first draft

Pre-K, teacher quality top education agenda in Cuomo's budget

Last year, Gov. Andrew Cuomo used his budget address to issue a teacher evaluations ultimatum heard around the state.

This year, Cuomo took that ultimatum and raised it, telling districts that he would again tie their increases in school aid to having new teacher evaluation systems on the books but that he would also reward some of their highest-rated teachers.

Cuomo also set new funding for full-day pre-kindergarten in high-need school districts, early college programs to help high school students accelerate, and extended day programs that he introduced in his State of the State address earlier this month. And he announced that the state would require teachers to clear a new hurdle, a “bar exam,” before being certified to work in New York State.

We’ll have more about Cuomo’s education budget proposals later today, including his answers to three open questions about how he would fund schools. For now, here’s the education section of his budget highlights sheet:

The 2013-14 Executive Budget reflects a continued commitment to supporting improved student outcomes, sustainable cost growth, and equitable distribution of aid. It builds on the foundational work of prior years, and begins the implementation of key recommendations of the New NY Education Reform Commission. The total year-to-year increase in aid for education is $889 million, or 4.4 percent.

  • Full-Day Pre-kindergarten Program: The Executive Budget provides $25 million to support a full-day pre-kindergarten program targeted toward higher need students in lower wealth school districts via a competitive process.
  • Extended Learning Time: In order to provide increased learning opportunities, $20 million will be prioritized to support high-quality extended school day or extended school year programs, with academically enriched programming. Schools that apply to participate in the program must agree to expand learning time by 25 percent. The grant will cover the full cost of expanding learning time for students.
  • Community Schools: The Executive Budget supports an innovative program designed to transform schools into community hubs that integrate social, health and other services, as well as after-school programming to support students and their families.
  • Reward High-Performing Teachers: The Executive Budget provides $11 million to offer $15,000 in annual stipends for four years to the most effective teachers, beginning with math and science teachers.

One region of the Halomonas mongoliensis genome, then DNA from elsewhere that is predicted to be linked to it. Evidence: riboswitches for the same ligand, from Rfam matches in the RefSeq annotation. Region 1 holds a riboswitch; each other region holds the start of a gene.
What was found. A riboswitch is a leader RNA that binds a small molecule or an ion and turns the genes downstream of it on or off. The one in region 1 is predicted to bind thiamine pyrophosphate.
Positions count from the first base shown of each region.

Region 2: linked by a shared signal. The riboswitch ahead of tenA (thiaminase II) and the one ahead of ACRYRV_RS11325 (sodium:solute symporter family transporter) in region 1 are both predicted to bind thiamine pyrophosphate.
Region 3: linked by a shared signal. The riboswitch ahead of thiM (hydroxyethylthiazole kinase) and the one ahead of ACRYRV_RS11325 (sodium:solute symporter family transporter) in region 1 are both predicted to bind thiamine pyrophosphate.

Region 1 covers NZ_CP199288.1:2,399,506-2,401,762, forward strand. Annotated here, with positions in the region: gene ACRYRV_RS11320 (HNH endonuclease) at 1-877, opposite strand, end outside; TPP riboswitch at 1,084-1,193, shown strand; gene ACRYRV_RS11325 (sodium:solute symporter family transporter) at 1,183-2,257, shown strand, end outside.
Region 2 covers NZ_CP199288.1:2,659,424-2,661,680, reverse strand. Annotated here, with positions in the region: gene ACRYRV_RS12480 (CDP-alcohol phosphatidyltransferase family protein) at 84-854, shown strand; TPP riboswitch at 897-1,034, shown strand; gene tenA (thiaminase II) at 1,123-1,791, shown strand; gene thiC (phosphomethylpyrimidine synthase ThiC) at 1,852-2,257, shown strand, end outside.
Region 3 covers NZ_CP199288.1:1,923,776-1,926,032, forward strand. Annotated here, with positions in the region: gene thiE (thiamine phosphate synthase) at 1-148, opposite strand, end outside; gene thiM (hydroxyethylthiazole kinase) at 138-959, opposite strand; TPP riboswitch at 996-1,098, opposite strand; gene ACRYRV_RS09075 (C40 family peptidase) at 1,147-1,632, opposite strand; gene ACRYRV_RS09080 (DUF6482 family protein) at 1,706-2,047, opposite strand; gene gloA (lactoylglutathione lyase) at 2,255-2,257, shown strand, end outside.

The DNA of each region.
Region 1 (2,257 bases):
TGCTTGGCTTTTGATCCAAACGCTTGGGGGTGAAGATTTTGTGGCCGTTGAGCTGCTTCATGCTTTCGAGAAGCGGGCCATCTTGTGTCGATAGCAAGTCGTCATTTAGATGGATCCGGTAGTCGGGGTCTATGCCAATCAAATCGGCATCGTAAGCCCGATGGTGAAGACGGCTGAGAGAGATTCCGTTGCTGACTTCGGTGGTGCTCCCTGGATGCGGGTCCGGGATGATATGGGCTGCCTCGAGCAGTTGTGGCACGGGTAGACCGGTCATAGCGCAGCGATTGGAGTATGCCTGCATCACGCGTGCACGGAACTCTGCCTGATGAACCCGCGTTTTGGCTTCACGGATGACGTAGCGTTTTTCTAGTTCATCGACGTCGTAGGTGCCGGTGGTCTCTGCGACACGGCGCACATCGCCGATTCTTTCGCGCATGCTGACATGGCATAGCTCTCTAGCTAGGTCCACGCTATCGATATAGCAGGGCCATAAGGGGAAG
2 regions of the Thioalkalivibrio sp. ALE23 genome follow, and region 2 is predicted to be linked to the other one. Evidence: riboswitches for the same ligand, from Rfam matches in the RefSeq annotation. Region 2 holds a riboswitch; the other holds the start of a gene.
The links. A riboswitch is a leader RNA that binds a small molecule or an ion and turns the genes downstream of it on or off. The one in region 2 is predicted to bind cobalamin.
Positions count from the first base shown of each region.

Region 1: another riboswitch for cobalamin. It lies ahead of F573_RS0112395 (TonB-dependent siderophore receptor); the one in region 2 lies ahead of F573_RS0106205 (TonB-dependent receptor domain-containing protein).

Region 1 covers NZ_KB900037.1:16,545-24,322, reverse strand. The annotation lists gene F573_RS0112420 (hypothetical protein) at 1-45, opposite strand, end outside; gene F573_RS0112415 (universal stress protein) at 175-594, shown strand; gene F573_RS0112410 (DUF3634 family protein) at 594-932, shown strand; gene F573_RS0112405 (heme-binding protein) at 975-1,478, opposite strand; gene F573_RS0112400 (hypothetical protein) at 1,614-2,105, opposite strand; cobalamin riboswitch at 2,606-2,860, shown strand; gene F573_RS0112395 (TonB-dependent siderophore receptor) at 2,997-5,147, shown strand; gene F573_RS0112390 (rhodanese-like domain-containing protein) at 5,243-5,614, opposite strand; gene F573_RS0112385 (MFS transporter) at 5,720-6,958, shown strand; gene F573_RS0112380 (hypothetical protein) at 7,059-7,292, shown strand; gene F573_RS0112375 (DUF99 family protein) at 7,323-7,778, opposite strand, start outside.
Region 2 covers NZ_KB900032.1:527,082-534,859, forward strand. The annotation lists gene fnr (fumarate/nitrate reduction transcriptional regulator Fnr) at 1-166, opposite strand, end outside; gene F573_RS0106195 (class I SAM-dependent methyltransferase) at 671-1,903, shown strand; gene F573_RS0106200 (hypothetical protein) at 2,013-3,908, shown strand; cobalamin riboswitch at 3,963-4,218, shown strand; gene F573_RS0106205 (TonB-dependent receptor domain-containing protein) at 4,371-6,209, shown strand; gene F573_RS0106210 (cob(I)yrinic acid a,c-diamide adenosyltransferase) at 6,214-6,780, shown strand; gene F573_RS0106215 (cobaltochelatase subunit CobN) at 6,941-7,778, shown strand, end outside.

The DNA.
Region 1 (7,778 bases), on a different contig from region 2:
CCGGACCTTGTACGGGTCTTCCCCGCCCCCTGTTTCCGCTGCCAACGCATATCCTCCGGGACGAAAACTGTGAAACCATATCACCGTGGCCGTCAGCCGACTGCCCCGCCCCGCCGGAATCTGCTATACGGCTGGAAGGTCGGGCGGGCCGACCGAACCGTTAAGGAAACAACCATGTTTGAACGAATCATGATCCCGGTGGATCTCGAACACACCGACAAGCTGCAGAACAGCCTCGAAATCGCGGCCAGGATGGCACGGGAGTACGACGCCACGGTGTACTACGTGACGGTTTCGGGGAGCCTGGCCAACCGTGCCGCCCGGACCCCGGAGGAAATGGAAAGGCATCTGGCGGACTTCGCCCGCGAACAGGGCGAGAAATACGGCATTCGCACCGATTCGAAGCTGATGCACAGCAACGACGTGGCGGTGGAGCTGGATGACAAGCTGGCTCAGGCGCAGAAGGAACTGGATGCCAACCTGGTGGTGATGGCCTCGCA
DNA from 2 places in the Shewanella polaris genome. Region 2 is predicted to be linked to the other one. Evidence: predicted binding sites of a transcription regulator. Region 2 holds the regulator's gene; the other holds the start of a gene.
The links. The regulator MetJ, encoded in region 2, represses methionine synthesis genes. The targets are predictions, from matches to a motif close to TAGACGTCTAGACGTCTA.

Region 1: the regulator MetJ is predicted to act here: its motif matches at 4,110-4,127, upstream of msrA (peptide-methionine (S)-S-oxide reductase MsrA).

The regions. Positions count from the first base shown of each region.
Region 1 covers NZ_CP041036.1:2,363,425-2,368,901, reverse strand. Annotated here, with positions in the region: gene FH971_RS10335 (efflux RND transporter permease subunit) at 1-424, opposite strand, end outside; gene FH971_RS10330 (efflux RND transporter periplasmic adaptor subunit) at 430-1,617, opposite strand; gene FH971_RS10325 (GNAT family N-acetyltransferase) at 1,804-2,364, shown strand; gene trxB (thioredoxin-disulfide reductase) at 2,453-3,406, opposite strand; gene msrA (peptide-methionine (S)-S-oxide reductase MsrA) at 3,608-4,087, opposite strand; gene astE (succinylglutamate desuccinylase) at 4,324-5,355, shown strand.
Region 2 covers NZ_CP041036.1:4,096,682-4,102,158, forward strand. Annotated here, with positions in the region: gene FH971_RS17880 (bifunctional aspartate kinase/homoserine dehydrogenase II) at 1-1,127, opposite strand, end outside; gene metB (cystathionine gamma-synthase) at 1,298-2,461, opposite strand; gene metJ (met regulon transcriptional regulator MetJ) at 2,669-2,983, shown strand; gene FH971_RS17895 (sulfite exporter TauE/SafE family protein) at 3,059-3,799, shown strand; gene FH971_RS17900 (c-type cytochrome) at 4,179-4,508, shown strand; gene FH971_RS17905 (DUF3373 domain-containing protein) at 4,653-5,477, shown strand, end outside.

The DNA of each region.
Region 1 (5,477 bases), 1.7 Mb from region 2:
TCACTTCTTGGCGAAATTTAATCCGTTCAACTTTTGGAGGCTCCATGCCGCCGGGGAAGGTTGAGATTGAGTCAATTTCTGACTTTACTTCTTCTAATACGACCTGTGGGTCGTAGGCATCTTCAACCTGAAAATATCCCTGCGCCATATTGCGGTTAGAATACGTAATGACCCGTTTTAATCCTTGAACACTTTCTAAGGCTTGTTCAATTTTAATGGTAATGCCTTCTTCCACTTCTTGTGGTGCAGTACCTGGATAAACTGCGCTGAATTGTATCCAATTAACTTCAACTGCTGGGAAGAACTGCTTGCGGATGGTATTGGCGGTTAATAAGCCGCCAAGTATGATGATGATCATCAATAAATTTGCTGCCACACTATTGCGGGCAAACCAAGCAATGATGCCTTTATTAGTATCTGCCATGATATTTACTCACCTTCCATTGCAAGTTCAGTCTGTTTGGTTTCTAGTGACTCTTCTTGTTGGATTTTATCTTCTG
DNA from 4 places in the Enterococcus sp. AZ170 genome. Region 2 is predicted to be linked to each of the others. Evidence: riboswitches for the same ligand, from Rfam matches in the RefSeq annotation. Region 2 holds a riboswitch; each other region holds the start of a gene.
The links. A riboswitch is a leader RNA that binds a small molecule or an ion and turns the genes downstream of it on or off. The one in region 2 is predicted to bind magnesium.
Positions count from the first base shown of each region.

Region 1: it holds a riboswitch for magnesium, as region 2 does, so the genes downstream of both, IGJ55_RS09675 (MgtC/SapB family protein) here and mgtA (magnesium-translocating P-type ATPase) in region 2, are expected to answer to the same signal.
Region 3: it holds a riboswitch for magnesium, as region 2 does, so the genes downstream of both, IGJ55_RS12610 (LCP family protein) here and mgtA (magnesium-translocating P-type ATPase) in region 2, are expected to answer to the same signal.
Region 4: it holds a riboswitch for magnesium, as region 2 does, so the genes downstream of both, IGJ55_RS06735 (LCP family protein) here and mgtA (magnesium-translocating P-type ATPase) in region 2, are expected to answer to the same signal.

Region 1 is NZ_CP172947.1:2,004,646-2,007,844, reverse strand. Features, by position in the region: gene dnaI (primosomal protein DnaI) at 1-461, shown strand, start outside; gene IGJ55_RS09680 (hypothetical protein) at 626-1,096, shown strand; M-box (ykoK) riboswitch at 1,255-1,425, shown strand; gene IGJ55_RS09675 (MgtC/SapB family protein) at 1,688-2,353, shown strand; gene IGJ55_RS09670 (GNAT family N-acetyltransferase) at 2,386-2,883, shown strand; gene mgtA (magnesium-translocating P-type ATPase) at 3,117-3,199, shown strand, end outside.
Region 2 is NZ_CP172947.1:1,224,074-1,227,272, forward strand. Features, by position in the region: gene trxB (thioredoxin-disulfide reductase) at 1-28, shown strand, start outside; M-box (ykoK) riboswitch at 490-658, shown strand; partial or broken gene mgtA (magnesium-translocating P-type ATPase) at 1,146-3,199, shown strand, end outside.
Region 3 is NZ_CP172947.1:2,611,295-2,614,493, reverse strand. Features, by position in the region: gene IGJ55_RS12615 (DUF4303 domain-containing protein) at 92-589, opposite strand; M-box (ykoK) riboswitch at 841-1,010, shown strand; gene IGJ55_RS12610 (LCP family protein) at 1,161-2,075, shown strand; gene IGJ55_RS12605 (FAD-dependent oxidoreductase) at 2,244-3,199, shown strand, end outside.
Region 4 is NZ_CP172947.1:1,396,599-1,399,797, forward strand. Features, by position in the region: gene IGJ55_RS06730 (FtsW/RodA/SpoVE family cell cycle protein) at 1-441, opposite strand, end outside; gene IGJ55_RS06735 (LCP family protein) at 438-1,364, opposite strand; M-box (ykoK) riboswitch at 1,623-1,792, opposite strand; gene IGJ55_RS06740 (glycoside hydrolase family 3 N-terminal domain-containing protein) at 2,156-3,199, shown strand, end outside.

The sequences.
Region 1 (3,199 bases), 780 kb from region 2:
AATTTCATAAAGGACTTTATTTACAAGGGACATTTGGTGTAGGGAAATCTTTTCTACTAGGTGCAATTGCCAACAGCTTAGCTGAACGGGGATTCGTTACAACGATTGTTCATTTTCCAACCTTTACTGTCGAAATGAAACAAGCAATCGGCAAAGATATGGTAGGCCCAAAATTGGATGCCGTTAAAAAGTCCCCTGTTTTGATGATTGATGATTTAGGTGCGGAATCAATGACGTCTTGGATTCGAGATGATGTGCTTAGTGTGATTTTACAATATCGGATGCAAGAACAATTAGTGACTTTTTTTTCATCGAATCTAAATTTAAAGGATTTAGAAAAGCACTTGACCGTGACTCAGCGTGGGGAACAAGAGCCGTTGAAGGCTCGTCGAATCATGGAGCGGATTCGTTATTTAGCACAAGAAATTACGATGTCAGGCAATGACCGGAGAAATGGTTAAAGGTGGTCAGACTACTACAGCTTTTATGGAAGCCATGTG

• Early College High School Programs: The Executive Budget provides $4 million in new state funding, bringing the state’s total investment in Early College High School programs to $6 million, to improve college access and success.
  • Bar Exam for Teachers: To ensure the best and brightest are teaching our children, the State Education Department will increase the standards for teacher certification to require passage of a “bar exam,” in addition to longer, more intensive and high-quality student-teaching experience in a school setting.
  • Target School Aid Increases to High-Need School Districts: The Executive Budget provides a $611 million increase in School Aid. High-need school districts will receive 75 percent of the 2013-14 allocated increase and 69 percent of total School Aid. The aid includes $272 million for general support, $289 million for increased reimbursement in expense-based aid programs, and $50 million for a new round of competitive grants.
  • Provide Fiscal Stabilization Funding for School Districts in the 2013-14 School Year: In recognition of extraordinary increases in fixed costs, including pension contributions, the Executive Budget provides $203 million in one-time financial relief to school districts.
  • Maintain the Commitment to Teacher Evaluation Reform: The Executive Budget will continue to link increases in State Aid to compliance with the teacher evaluation system to ensure implementation and accountability for improving student performance. School districts will not be eligible for aid increases unless they have fully implemented the teacher evaluation process for the 2013-14 school year by September 1, 2013.